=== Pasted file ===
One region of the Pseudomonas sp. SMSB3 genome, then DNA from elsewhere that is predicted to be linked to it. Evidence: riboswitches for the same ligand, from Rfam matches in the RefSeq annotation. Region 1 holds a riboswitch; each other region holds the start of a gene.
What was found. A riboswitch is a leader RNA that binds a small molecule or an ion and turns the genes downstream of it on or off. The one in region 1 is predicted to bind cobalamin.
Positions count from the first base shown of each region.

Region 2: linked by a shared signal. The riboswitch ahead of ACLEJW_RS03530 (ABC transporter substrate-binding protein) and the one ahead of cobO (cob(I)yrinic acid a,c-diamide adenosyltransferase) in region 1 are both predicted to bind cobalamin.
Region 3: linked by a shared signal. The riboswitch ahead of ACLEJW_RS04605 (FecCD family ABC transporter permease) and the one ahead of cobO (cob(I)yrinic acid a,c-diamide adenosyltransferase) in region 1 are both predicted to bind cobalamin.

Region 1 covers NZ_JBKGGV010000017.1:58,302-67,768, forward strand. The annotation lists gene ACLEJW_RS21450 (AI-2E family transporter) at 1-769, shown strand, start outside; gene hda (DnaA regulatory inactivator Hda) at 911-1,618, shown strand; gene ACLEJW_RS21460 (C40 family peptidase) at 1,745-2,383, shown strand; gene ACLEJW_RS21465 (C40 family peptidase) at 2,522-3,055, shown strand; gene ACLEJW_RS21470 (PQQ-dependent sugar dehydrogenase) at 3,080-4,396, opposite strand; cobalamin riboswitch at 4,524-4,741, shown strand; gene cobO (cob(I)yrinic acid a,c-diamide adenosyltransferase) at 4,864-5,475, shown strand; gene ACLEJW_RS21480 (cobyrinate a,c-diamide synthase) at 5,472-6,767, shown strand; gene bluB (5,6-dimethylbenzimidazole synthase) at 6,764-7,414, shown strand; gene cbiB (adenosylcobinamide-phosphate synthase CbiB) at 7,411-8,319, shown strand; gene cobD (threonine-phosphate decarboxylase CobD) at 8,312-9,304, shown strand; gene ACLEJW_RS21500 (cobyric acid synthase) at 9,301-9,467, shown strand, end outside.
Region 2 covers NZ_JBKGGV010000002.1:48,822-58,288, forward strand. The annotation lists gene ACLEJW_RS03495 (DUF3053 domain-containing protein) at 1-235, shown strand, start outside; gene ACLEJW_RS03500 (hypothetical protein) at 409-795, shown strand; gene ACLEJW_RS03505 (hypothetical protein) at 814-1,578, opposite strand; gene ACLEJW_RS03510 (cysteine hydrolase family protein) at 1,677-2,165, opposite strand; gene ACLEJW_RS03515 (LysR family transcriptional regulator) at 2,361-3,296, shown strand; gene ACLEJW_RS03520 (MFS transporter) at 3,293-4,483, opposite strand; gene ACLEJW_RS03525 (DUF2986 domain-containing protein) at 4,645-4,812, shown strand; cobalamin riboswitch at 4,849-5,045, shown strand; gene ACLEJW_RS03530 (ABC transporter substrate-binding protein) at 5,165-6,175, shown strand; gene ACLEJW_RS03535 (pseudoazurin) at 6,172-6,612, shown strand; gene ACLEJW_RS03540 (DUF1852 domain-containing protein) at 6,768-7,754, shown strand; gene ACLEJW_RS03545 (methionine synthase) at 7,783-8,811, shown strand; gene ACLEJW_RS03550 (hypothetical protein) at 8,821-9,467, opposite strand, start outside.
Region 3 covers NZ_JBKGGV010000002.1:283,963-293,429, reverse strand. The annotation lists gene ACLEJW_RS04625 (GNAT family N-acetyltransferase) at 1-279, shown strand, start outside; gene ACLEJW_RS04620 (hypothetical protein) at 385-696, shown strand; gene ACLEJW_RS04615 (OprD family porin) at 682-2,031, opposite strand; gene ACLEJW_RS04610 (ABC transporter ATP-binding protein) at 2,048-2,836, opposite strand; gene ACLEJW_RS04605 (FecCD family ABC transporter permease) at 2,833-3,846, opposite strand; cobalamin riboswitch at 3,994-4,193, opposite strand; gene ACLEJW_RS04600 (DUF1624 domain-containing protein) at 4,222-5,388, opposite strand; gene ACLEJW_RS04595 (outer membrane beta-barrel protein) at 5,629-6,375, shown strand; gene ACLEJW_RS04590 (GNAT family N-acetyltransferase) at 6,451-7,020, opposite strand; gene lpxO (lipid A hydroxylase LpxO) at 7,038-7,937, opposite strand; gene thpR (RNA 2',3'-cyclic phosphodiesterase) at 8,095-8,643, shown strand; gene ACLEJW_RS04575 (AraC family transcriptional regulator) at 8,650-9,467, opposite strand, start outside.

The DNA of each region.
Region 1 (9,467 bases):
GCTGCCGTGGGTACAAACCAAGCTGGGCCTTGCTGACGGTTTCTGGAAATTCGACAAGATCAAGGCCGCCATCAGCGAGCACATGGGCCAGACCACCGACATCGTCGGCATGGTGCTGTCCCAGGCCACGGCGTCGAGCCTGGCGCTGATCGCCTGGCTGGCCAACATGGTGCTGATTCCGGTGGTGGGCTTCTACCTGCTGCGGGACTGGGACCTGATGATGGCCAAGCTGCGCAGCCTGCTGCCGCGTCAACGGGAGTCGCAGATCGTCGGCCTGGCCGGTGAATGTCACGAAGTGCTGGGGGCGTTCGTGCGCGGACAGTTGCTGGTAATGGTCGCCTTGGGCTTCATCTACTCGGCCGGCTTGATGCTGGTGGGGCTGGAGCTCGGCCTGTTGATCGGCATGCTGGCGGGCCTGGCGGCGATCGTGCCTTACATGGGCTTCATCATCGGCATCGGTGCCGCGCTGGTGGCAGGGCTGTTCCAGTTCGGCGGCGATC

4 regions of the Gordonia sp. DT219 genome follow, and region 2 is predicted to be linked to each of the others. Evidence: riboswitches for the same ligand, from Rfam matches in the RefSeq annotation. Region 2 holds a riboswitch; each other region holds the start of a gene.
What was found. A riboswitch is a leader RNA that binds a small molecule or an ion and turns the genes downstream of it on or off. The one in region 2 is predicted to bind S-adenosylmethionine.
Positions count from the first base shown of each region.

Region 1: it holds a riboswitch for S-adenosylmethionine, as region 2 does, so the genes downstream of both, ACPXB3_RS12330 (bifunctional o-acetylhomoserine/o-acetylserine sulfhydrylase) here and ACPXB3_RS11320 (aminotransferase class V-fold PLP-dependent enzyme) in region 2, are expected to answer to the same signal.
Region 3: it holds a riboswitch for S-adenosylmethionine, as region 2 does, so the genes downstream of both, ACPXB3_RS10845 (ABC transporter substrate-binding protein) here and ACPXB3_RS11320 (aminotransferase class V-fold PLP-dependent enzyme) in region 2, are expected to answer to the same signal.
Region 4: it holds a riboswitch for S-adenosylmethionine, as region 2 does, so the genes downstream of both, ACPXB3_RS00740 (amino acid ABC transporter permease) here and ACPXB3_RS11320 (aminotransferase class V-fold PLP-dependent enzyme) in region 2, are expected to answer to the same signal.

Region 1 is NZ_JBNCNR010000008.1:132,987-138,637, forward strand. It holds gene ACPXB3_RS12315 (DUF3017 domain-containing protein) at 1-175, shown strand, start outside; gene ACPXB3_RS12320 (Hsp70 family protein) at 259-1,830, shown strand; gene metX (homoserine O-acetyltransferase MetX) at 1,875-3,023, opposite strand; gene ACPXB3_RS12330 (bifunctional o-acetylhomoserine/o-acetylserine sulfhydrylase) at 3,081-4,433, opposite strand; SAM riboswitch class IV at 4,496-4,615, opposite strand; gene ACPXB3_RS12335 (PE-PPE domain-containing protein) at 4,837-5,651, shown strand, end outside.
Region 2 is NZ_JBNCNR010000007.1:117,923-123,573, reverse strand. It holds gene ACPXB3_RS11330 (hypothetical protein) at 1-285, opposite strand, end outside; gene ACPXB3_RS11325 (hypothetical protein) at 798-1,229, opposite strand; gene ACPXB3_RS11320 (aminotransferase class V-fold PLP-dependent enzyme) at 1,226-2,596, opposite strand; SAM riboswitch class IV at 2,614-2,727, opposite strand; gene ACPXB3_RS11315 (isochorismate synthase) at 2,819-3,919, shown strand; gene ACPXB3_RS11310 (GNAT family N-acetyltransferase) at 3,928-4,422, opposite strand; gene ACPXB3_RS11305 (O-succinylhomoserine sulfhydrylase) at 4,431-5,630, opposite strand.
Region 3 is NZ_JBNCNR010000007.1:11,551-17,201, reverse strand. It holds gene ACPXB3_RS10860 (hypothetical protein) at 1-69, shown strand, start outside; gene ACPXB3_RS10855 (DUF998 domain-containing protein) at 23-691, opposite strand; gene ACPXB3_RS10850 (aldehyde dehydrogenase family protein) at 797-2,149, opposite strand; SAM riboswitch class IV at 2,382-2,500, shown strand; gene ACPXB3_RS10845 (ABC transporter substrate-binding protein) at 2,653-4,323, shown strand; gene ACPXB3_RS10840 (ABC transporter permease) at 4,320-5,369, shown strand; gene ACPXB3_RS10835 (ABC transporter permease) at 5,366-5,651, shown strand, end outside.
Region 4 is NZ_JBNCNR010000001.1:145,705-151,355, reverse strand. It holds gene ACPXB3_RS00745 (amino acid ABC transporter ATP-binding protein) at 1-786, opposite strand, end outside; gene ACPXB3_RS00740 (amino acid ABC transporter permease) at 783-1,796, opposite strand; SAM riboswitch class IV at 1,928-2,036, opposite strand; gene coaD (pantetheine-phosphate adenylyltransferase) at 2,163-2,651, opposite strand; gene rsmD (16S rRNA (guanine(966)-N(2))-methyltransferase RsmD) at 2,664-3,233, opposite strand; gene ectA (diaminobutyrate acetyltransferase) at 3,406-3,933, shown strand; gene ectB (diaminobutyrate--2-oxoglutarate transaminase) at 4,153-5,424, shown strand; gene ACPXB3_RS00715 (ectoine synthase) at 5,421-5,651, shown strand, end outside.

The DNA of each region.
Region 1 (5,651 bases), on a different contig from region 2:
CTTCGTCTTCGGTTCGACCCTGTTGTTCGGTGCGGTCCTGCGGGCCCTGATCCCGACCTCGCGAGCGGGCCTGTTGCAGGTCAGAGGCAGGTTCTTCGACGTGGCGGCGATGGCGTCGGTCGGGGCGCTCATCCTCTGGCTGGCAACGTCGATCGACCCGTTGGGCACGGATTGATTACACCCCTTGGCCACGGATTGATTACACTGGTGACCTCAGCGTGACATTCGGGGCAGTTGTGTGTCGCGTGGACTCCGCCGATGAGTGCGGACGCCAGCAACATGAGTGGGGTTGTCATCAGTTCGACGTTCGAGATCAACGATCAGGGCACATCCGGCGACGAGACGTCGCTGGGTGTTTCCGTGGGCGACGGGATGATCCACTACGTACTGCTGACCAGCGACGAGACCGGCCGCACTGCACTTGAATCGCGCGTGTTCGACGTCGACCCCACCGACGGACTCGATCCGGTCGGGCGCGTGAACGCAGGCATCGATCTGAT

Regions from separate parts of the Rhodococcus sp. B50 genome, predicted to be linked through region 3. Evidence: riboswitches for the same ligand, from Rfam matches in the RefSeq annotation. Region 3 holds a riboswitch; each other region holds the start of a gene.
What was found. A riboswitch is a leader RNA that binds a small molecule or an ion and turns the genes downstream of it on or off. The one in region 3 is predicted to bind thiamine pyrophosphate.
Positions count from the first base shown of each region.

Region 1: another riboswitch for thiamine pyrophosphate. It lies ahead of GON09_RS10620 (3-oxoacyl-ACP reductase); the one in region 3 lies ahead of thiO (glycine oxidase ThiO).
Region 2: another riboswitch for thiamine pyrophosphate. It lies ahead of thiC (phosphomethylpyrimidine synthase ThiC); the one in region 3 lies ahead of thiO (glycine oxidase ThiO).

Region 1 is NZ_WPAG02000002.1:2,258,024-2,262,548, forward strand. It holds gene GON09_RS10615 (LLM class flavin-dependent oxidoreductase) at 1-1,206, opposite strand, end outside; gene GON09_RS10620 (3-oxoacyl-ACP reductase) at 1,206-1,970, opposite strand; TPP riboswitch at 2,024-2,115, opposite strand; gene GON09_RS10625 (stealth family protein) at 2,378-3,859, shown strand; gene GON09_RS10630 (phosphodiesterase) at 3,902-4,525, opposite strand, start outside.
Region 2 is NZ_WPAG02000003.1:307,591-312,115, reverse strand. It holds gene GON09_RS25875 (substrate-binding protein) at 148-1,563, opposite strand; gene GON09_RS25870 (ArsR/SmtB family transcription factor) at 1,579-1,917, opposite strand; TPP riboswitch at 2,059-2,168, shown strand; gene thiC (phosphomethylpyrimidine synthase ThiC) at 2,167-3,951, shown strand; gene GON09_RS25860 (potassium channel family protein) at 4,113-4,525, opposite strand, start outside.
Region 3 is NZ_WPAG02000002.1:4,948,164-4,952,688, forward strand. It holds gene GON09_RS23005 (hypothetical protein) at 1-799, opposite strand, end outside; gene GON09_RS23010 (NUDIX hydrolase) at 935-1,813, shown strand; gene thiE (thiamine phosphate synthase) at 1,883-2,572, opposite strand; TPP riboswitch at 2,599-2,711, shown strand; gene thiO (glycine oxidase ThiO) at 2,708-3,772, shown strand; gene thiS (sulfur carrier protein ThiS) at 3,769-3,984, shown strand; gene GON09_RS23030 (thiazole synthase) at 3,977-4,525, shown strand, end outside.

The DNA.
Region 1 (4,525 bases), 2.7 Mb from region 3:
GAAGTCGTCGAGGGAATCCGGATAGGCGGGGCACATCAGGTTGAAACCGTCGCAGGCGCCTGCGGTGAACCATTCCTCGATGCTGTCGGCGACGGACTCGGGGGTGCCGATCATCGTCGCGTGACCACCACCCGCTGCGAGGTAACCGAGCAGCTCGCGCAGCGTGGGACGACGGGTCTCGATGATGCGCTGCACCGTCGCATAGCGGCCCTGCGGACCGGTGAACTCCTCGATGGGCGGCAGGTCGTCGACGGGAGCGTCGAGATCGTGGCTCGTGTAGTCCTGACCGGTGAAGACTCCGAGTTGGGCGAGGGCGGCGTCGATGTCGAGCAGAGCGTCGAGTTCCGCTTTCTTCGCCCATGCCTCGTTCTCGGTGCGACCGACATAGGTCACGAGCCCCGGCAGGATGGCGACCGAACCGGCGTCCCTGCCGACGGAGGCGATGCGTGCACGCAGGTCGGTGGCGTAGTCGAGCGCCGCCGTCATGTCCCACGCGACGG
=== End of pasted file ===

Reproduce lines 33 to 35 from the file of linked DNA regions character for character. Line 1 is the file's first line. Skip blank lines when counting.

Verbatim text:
The DNA.
Region 1 (4,525 bases), 2.7 Mb from region 3:
GAAGTCGTCGAGGGAATCCGGATAGGCGGGGCACATCAGGTTGAAACCGTCGCAGGCGCCTGCGGTGAACCATTCCTCGATGCTGTCGGCGACGGACTCGGGGGTGCCGATCATCGTCGCGTGACCACCACCCGCTGCGAGGTAACCGAGCAGCTCGCGCAGCGTGGGACGACGGGTCTCGATGATGCGCTGCACCGTCGCATAGCGGCCCTGCGGACCGGTGAACTCCTCGATGGGCGGCAGGTCGTCGACGGGAGCGTCGAGATCGTGGCTCGTGTAGTCCTGACCGGTGAAGACTCCGAGTTGGGCGAGGGCGGCGTCGATGTCGAGCAGAGCGTCGAGTTCCGCTTTCTTCGCCCATGCCTCGTTCTCGGTGCGACCGACATAGGTCACGAGCCCCGGCAGGATGGCGACCGAACCGGCGTCCCTGCCGACGGAGGCGATGCGTGCACGCAGGTCGGTGGCGTAGTCGAGCGCCGCCGTCATGTCCCACGCGACGG